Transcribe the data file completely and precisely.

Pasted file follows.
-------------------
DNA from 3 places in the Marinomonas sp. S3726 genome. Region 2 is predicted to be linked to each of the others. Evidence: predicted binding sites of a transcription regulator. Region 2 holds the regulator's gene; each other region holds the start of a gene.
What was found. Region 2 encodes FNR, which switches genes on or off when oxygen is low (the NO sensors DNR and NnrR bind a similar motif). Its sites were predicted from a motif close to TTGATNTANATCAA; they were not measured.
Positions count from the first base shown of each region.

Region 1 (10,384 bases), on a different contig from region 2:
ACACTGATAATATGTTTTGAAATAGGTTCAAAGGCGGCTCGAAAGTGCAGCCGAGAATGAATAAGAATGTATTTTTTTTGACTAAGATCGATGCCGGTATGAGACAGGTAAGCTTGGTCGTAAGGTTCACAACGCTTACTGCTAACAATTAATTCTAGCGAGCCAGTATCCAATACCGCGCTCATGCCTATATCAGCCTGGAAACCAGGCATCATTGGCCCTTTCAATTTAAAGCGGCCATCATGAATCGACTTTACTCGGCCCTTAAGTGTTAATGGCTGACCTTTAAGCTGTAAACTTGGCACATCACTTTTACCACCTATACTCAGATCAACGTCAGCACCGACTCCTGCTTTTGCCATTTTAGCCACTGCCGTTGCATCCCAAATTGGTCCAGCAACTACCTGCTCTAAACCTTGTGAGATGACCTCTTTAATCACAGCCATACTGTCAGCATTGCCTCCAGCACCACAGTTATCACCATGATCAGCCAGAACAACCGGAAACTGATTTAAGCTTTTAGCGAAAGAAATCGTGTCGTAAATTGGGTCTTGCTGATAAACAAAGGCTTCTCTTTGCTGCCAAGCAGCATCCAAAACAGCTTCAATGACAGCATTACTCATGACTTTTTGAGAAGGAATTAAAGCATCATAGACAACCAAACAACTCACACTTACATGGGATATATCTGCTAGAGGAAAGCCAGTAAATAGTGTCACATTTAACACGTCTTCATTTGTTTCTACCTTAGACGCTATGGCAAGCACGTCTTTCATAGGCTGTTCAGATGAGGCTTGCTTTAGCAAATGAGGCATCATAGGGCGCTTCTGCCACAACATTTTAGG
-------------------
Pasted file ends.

DNA from 3 places in the Marinomonas sp. S3726 genome. Region 2 is predicted to be linked to each of the others. Evidence: predicted binding sites of a transcription regulator. Region 2 holds the regulator's gene; each other region holds the start of a gene.
What was found. Region 2 encodes FNR, which switches genes on or off when oxygen is low (the NO sensors DNR and NnrR bind a similar motif). Its sites were predicted from a motif close to TTGATNTANATCAA; they were not measured.
Positions count from the first base shown of each region.

Region 1 (10,384 bases), on a different contig from region 2:
ACACTGATAATATGTTTTGAAATAGGTTCAAAGGCGGCTCGAAAGTGCAGCCGAGAATGAATAAGAATGTATTTTTTTTGACTAAGATCGATGCCGGTATGAGACAGGTAAGCTTGGTCGTAAGGTTCACAACGCTTACTGCTAACAATTAATTCTAGCGAGCCAGTATCCAATACCGCGCTCATGCCTATATCAGCCTGGAAACCAGGCATCATTGGCCCTTTCAATTTAAAGCGGCCATCATGAATCGACTTTACTCGGCCCTTAAGTGTTAATGGCTGACCTTTAAGCTGTAAACTTGGCACATCACTTTTACCACCTATACTCAGATCAACGTCAGCACCGACTCCTGCTTTTGCCATTTTAGCCACTGCCGTTGCATCCCAAATTGGTCCAGCAACTACCTGCTCTAAACCTTGTGAGATGACCTCTTTAATCACAGCCATACTGTCAGCATTGCCTCCAGCACCACAGTTATCACCATGATCAGCCAGAACAACCGGAAACTGATTTAAGCTTTTAGCGAAAGAAATCGTGTCGTAAATTGGGTCTTGCTGATAAACAAAGGCTTCTCTTTGCTGCCAAGCAGCATCCAAAACAGCTTCAATGACAGCATTACTCATGACTTTTTGAGAAGGAATTAAAGCATCATAGACAACCAAACAACTCACACTTACATGGGATATATCTGCTAGAGGAAAGCCAGTAAATAGTGTCACATTTAACACGTCTTCATTTGTTTCTACCTTAGACGCTATGGCAAGCACGTCTTTCATAGGCTGTTCAGATGAGGCTTGCTTTAGCAAATGAGGCATCATAGGGCGCTTCTGCCACAACATTTTAGG